However, I do think the questions you are raising here are very relevant indeed in relation to pain, what it actually ‘is’ and how to relate to it and work with it with our patients – and indeed within ourselves because if we don’t get it, how ever will we be able to embody it and convey it in our work?
    Being aware of the danger of my response sounding potentially even more confusing, I believe we need to firstly acknowledge the genuine complexity and depth of this endeavour. My attempt to answer your question is this: “I am both – entity and process”; and pain too is a process that is very much embodied in the person and therefore often experienced as an entity. And yes, it does matter! Why? Because with this approach we are again trying to blow that ‘old friend duality’ right out of the water.
    In a specific meditation we use here at Limbus practice with some of my ‘persistent pain patients’ who are sometimes also working with Daniela, a psychotherapist, it says: “I have a body and I am not my body” – which we can also transfer and say: “I have pain and I am not my pain”. This way we are still deeply acknowledging the challenging experience of a patient’s pain whilst helping them not to identify with it. Rather than splitting the answer in two and wanting an ‘either/or’ response to your question ‘is it process or entity?’ I am proposing this: ‘both/and’, meaning: I am and pain is ‘a process embodied’ or ‘an embodied process’, if you like.
    In relation to your second question it has been my experience that working with metaphors and imagery works wonderfully well to help my patients to visualize more complex issues around their struggle towards healing and have not found that it contributes negatively in making pain more of an ‘entity’. Of course, if a patient is revealing this kind of thinking, for example by saying he/she is wanting to ‘get rid off the pain’ I will use my understanding ‘to explain Pain’, including illuminating and educating them on what I think it actually is (‘an embodied process’). Therefore I think that even though the use of metaphors might at times support the ‘belief’ that pain can be seen as an entity by the patient, the more important positive effect of using metaphors is that it helps us as practitioners to understand what the patient is experiencing. If the person feels we have truly heard and understood what he has expressed of his suffering and pain through the use of metaphor, we have created a foundation of trust and empathy from which we can then help the patient to shift the belief pattern towards one in which the pain is understood more as an ‘embodied process’ rather than being understood as ‘an entity’.
    I am looking forward to your thoughts on this!

    Reply
  8. Mark Hollis

    Could it be an either/and instead of an either/or type answer or is it possibly a false dichotomy?

    Sometimes it’s useful as a clinician to view/describe aspects to the client from one p.o.v -entity/noun and sometimes it’s useful to view/describe it from another p.o.v – process/verb … and sometimes it’s useful to view it from a quality/adjective p.o.v.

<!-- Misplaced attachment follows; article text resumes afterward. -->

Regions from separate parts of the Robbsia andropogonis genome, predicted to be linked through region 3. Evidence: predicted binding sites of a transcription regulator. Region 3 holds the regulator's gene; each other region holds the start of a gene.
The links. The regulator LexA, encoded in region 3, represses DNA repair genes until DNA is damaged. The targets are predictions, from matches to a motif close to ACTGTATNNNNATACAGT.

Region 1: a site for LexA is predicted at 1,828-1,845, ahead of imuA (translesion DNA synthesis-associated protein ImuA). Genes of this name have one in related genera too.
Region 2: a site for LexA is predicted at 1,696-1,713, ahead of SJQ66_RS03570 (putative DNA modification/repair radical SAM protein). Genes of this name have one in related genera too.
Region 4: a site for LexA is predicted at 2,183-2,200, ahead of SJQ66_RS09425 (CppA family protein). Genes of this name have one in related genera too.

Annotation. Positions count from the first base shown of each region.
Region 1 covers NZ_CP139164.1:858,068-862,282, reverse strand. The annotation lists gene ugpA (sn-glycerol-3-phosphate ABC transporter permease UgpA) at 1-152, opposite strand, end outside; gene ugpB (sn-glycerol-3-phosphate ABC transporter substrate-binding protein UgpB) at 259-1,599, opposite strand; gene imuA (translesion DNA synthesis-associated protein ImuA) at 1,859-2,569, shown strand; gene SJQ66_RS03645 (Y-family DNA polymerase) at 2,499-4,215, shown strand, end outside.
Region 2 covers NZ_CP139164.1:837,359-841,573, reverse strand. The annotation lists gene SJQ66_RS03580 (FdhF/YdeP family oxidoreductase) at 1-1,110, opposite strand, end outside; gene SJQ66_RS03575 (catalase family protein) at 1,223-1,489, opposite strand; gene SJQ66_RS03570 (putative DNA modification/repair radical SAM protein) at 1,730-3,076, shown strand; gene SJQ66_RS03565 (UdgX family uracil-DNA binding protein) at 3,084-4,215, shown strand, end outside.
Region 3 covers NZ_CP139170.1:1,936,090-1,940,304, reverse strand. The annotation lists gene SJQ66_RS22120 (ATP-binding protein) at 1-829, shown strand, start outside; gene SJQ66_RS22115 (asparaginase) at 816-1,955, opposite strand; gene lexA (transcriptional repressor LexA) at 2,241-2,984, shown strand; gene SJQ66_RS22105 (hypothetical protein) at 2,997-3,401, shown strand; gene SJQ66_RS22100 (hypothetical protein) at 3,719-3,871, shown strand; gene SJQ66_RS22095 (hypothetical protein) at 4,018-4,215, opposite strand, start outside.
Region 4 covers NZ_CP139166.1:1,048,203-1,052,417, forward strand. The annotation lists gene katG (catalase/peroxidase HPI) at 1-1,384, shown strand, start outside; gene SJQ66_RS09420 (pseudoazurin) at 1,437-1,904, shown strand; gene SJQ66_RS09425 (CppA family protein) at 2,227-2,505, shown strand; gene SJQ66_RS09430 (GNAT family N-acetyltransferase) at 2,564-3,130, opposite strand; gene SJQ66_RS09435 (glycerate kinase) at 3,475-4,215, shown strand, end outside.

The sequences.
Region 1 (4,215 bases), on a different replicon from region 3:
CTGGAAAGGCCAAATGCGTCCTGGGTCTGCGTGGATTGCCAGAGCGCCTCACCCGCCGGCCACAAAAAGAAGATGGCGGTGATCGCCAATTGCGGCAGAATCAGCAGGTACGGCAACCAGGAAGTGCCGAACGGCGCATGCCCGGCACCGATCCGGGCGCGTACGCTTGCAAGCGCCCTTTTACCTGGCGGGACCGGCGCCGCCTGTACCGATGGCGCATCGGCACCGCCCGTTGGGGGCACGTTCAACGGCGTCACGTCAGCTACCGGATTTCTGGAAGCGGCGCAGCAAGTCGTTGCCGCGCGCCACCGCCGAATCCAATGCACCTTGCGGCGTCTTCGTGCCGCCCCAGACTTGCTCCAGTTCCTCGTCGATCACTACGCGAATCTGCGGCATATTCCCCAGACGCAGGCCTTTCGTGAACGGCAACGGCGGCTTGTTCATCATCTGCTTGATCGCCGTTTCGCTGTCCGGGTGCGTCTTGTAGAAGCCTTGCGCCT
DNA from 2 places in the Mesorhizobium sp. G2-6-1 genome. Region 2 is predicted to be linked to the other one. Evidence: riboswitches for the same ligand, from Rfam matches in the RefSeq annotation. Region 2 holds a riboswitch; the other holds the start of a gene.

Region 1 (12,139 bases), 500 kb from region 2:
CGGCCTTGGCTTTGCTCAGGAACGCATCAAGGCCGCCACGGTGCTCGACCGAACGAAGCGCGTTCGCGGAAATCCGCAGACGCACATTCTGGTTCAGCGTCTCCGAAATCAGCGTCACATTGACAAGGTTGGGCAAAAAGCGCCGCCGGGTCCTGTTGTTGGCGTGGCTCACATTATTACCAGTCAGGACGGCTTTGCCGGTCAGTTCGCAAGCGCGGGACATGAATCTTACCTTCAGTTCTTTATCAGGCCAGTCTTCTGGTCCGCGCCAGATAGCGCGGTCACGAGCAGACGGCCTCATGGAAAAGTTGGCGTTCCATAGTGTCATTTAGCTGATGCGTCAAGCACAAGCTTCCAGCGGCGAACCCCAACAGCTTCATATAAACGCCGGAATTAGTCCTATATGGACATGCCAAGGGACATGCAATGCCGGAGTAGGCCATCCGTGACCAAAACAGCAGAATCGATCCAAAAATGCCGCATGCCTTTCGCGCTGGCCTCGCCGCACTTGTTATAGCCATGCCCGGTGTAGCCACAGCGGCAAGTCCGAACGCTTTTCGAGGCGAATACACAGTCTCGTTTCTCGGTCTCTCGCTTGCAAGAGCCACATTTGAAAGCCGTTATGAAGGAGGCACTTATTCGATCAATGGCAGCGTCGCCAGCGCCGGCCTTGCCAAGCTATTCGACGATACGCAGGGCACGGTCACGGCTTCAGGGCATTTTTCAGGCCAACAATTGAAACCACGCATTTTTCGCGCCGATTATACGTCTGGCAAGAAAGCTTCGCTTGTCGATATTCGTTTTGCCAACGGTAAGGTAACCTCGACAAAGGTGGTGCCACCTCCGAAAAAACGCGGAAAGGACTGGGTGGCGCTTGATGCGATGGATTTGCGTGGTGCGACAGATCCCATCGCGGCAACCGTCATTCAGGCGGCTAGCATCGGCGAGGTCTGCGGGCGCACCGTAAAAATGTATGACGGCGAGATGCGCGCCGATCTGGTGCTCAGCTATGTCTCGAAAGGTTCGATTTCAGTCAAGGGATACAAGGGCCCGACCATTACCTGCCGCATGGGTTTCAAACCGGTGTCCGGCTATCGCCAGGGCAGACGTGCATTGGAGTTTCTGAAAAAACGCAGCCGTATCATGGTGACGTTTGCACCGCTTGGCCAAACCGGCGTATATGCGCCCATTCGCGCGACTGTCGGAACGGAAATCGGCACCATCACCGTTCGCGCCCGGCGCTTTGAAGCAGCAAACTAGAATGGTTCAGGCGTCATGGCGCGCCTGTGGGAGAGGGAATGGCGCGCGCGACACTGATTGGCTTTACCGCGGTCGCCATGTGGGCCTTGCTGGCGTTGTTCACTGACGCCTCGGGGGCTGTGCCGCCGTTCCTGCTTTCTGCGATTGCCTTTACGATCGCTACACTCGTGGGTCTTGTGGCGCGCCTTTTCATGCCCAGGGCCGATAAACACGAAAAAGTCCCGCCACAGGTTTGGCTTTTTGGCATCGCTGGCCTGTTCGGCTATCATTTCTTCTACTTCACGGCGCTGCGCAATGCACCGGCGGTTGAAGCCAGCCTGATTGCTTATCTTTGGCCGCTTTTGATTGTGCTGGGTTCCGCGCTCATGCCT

When I talk to my client they want to know content (entity (it’s a feature inside of their body)) and context (process (determined by processes inside of their body that rely on structures (which are entities)) but there is also the feature of how I tone (adjective) that discussion and is not the placeboness or noceboness of our communication entangled partially with the content and it’s delivery?

    I know the pain is not a qualia concept and agree with it in parts but does everything that is adjective like in nature (neither a process nor an entity) reside under the qualia umbella?

    Reply
  9. Ian Stevens

    I found this helpful ..Alfred Whitehead 1923 I think …The philosophical idea of misplaced concreteness is very useful http://en.wikipedia.org/wiki/Reification_(fallacy)
    Most people in the chronic pain clinic population (that i encounter) are ‘encultured’ into this state and no amount of explaining processes and physiology helps . The practical problems that many people are dealing with are sociological/educational/behavioural/motivational all processes but the thing that keeps many stuck is that this idea of an external concrete thing we/they assume is a mechanical ‘thing’ . Pain feels like the concrete thing that is the problem rather than a defence mechanism that is awry.
    In the physio world, I do think this process (link below) and motivational approach has to be a better model to work from than the courses i have just skimmed through at the back of the physio comic .http://www.healthchange.com

    Reply
  10. dixonhomesgladstone

    Kim Allgood – President – The Purple Bucket Foundation Inc.

    Having thoroughly enjoyed every word of the above blog, I feel obligated to add my own thoughts as they come from 20 years of the Chronic Pain ‘process’.
    I believe “pain” is an entity and “chronic pain” a process. Pain is felt after injury and surgery, mostly with proper treatment and rest, it goes away with the healing of said injury and or surgery, thus an ‘entity’.
    Pain that develops into something more has “become”. Neurological signals and messages passing between the site and brain, have created a ‘process’.
    Should the question not be about pain rather than the person being an entity or a process?
    Give a pain patient a piece of their favourite cake, or a couple of scoops of ice-cream on a flat plate. Sit beside them with a serving for yourself. The rules are very simple – eat and enjoy, but; no spoons, no forks, and no fingers. Once you’ve devoured your little snack, ask them if they felt any pain while they ate, (neither of you are allowed to clean your face until after the question has been answered) :-)
    Cheers

    Reply